v = 2t + 2.1t2

At t = 3sec 

v = 2 × 3 + 3 × 0.7 × 32

v = 6 + 2.1 × 9

v = 6 + 18 – 9

v = 24.9 m/s

Question 2: Calculate the instantaneous velocity at the time (t) = 4 sec using the function x = 3t2 – 5t + 2 to get the position of a moving bus.

Solution: 

Given,

 x = 3t2 – 5t + 2

t = 4sec

V_{int}=\frac{dx}{dt}

V_{int}=\frac{d(3t^{2}-5t+2)}{dt}

V = 6t – 5

At t = 4 sec

 V = 6t – 5

V = 6 × 4 – 5

V = 19 m/s

Question 3: What is the shortest time a predator will take to catch its prey at a distance of 200m if its average velocity is 90 km/hr?

Solution:

Given,

V_{tiger}= 90 km/hr

V = 90 × 5/18 m/sec

V = 25m/sec

a=\frac{v^{2}-u^{2}}{2s}

a=\frac{25^{2}-0^{2}}{2\times 200}

a = 625/400

a = 1.56 m/s

S=ut+\frac{1}{2}at^{2}

200=0\times t+\frac{1}{2}1.56\times t^{2}

t2 = 400/1.56

t2 = 256.4

t2 = 16 sec

Question 4: S(t) = 9t + 12t2  is the equation of motion for a car traveling in a straight path for 15 seconds before crashing. Calculate the instantaneous velocity at the 9th-second interval.

Solution:

Given,

S(t) = 9t + 12t2

\frac{ds}{dt}=\frac{d(9t+12t^{2})}{dt}

V = 9 + 24t

Therefore Vinst at t = 9

V = 9 + 24(9)

V = 225 m/s

Question 5: With a function, x = 7t2+ 3t + 3a given projectile moves in a straight line for time (t) = 2s. Calculate the instantaneous velocity of a moving object.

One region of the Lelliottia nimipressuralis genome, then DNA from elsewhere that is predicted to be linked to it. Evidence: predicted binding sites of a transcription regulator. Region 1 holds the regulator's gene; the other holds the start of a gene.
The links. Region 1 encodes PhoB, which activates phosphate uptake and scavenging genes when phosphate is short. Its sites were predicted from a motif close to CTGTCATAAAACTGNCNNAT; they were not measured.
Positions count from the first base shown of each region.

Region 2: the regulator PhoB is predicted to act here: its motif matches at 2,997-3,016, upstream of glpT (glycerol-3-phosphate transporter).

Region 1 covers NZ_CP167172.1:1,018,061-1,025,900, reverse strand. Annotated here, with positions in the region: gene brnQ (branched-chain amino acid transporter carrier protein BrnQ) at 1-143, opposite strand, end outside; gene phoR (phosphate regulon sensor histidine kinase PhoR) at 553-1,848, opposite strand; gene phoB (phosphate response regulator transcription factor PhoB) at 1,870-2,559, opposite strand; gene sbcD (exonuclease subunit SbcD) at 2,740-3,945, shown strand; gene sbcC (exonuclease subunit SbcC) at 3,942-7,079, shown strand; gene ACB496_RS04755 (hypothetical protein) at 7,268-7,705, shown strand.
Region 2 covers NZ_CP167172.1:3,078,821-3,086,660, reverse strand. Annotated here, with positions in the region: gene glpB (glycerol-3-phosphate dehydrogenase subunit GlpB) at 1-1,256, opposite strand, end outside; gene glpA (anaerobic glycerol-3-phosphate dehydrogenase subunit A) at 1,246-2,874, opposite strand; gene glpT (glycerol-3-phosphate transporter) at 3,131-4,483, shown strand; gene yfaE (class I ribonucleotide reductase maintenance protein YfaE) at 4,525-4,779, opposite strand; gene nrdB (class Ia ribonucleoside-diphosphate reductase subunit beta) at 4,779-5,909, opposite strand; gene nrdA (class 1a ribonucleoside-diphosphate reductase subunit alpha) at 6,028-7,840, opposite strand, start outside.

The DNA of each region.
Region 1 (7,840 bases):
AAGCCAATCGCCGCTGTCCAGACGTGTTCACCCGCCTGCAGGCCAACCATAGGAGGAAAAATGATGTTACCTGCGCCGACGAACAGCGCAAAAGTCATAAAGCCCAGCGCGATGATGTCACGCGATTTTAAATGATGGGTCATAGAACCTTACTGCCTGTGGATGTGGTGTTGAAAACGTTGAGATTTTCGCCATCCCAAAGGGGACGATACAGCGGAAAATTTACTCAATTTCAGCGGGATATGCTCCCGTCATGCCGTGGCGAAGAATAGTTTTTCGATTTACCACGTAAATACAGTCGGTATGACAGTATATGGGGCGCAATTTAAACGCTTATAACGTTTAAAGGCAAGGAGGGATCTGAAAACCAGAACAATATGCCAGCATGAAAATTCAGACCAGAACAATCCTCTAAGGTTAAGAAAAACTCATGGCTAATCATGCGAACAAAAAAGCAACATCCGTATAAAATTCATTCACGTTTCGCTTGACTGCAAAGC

Solution:

Given,

x = 7t2 + 3t + 3

t = 2 sec

V_{inst}=\frac{dx}{dt}

V_{inst}=\frac{d(7t^{2}+3t+3)}{dt}

Vinst = 14t + 3

At t = 2 sec

V(2) = 14(2) + 3

V(2) = 31m/s

Question 6: In 4 minutes, the bus driver travels 15 kilometers down the road. He then took a step back and drove 9 kilometers down the road in 2 minutes. What is his typical speed?

Solution:

 Average \space Velocity(v_{avg})=\frac{Total\space Displacement (\bigtriangleup x)}{Total \space Time \space Taken (\bigtriangleup t)}

 Average Velocity (vavg) = \frac{(15-9)}{(4+2)}

 Average Velocity (vavg) = 6/6

 Average Velocity (vavg) =1 km/m

Question 7: Calculate a person’s average velocity at a specific time when he walks 5 meters in 3 seconds and 15 meters in 5 seconds in a straight line along the x-axis.

Solution:

Given,

The initial distance traveled xi = 5 m,

Final distance traveled, xf = 15m,

Initial time interval = 3 s,

Final time interval tf = 5 s,

 v_{avg}=\frac{\bigtriangleup x}{\bigtriangleup t}= \frac{x_{1}-x_{0}}{t_{1}-t_{0}}

 v_{avg}=\frac{\bigtriangleup x}{\bigtriangleup t}= \frac{(15-5)}{(5-3)}

 Average Velocity (vavg) = 5 m/s.